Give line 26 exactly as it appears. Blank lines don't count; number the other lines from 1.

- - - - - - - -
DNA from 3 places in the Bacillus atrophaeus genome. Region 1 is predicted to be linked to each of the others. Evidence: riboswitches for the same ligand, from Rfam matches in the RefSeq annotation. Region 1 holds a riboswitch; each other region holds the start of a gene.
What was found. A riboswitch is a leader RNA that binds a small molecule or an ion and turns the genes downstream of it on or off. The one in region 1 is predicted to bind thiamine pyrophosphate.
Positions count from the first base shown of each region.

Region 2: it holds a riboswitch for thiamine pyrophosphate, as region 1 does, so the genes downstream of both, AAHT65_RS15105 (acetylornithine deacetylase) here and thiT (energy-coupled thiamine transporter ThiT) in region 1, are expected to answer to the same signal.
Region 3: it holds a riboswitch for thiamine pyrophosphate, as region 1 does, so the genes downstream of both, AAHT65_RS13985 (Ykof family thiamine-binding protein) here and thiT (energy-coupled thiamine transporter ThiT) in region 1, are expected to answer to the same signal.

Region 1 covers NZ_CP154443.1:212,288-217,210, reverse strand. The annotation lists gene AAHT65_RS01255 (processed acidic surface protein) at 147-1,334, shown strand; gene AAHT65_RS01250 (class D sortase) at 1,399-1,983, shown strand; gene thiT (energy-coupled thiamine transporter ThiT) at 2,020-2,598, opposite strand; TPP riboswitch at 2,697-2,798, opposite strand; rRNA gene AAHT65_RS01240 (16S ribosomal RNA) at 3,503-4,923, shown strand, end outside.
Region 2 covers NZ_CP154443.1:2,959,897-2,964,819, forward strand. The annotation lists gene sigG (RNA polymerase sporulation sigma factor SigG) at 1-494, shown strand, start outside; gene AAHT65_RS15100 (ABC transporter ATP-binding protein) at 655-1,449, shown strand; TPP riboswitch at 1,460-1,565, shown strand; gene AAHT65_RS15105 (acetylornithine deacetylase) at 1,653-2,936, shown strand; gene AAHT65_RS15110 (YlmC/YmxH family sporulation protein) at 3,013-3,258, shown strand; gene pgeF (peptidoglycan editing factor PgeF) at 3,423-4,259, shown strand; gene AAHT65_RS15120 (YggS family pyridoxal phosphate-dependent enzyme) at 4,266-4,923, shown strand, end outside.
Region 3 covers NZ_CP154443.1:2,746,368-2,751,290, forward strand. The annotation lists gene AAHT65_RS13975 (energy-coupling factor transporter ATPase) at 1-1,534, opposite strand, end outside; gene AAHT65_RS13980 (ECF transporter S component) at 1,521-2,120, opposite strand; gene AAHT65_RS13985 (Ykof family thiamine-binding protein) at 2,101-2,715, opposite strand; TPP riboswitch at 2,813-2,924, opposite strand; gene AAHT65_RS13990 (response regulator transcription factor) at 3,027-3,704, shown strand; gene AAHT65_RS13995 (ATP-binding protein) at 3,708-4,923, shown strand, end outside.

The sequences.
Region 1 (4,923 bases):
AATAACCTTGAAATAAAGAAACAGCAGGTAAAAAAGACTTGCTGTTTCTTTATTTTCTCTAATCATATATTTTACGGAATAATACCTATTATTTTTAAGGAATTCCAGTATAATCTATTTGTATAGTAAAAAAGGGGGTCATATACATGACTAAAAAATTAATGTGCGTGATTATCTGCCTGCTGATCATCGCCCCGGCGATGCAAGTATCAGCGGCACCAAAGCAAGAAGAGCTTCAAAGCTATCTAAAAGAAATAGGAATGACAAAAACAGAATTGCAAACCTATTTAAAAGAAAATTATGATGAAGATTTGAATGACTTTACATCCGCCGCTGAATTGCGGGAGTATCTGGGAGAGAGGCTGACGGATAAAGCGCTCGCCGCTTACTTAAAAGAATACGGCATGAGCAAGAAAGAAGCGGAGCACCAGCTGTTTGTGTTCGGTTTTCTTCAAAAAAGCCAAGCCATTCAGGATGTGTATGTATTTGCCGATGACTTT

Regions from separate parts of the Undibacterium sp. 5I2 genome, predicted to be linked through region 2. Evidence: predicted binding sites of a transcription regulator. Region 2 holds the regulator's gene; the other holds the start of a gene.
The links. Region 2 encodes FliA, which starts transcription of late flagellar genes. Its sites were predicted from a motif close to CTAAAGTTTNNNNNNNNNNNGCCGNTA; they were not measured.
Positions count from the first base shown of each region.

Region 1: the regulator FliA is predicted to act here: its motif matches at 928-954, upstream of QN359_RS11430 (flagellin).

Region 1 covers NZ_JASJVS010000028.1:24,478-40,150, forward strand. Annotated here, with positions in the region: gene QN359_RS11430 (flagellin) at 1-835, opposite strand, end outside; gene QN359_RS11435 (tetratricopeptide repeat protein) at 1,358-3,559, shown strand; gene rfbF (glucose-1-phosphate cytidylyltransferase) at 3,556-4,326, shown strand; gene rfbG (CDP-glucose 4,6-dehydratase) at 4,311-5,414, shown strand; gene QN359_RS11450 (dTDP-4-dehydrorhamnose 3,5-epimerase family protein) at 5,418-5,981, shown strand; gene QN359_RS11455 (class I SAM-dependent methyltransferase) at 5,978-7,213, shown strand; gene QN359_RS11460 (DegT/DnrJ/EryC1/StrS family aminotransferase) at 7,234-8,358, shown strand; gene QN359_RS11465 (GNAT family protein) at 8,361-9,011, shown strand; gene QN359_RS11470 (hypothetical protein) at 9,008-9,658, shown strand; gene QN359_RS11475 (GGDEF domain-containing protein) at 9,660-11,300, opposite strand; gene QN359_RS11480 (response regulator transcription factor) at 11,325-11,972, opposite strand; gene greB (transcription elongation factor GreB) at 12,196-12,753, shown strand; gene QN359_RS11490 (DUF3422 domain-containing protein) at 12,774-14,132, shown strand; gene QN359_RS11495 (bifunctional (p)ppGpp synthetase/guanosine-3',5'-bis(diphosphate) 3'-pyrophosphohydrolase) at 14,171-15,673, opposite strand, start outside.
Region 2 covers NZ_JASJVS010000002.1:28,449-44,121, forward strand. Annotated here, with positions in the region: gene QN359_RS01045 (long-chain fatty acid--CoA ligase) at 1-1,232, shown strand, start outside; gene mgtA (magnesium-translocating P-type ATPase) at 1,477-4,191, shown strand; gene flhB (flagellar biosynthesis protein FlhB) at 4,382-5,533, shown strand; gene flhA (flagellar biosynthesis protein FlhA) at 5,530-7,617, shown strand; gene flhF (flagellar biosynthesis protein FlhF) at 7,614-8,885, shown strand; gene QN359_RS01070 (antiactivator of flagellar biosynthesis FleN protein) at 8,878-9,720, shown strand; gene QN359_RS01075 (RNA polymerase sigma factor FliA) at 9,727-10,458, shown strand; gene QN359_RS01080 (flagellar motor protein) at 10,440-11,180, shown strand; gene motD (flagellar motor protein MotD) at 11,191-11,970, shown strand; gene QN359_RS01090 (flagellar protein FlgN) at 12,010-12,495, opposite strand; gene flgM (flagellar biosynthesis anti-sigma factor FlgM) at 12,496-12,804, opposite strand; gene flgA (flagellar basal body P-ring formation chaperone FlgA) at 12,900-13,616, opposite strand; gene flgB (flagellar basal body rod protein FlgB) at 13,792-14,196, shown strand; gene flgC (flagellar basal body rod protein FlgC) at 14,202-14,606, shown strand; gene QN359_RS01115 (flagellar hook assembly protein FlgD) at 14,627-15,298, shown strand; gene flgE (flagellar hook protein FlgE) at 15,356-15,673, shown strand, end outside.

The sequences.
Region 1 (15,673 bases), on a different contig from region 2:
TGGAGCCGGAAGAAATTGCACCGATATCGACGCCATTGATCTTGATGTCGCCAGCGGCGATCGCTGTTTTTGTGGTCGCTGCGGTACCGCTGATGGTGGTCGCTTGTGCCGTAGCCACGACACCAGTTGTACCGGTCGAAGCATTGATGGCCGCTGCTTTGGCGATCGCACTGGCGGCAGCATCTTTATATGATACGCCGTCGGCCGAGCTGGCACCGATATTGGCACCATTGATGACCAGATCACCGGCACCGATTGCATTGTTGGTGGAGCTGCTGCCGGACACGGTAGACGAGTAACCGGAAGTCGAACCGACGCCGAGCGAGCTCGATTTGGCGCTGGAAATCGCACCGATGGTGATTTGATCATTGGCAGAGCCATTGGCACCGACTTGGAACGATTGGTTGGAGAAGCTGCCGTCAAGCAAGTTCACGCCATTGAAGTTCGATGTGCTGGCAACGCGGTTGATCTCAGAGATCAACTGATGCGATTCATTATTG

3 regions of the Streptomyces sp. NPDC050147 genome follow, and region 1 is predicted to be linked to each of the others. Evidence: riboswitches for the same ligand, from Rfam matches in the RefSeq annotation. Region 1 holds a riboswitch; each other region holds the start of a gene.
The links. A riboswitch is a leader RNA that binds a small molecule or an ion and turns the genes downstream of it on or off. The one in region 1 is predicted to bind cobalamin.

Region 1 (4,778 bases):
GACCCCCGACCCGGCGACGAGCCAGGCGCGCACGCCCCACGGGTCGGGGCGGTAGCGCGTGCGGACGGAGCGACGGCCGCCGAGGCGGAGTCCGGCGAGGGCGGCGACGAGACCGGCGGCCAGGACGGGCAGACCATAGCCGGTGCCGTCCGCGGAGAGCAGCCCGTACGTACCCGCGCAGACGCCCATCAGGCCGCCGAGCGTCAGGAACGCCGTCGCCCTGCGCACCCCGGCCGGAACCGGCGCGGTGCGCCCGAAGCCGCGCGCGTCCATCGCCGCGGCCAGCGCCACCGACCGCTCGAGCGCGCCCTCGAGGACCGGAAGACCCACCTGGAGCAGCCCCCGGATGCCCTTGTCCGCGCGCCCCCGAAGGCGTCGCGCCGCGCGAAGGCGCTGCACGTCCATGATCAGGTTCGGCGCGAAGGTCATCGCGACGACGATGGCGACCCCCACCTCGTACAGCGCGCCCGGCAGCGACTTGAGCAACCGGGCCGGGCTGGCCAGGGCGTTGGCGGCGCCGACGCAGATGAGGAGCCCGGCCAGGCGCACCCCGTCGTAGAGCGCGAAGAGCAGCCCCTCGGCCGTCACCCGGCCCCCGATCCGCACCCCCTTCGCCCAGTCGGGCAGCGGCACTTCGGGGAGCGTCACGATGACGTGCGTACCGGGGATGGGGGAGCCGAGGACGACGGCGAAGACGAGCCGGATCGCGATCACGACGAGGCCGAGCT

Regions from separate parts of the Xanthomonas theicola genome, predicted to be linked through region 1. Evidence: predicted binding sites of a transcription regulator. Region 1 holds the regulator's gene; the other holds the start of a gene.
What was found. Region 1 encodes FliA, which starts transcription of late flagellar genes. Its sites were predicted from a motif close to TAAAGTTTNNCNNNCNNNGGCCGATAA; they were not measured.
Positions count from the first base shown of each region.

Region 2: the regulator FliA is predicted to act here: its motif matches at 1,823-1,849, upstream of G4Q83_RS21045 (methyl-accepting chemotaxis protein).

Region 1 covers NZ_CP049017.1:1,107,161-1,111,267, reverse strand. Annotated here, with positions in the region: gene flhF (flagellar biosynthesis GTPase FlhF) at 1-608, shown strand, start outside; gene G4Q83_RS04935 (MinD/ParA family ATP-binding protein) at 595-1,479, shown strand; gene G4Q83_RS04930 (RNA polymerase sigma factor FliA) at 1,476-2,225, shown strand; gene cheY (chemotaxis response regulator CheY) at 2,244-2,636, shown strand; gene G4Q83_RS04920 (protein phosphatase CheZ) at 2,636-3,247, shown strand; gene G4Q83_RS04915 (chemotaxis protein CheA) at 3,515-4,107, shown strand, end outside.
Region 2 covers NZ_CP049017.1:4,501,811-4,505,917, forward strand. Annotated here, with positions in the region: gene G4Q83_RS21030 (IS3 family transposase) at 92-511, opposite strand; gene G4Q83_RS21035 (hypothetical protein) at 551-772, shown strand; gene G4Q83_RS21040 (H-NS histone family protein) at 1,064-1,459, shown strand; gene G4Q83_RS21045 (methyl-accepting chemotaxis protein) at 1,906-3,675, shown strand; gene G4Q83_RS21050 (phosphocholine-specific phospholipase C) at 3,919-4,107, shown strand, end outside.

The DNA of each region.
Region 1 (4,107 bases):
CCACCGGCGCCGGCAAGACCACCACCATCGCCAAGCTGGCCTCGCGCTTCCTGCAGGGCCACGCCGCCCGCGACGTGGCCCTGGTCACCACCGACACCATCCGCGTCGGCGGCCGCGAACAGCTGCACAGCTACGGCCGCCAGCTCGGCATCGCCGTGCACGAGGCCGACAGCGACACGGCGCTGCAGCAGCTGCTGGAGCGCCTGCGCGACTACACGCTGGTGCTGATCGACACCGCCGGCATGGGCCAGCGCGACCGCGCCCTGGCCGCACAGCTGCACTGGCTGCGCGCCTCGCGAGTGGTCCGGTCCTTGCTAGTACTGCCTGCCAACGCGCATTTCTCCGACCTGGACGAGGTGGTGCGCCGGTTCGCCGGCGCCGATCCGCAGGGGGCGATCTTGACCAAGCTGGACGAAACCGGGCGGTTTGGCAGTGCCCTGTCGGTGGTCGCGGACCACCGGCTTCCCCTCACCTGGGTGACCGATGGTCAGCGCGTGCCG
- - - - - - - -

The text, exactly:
What was found. Region 1 encodes FliA, which starts transcription of late flagellar genes. Its sites were predicted from a motif close to TAAAGTTTNNCNNNCNNNGGCCGATAA; they were not measured.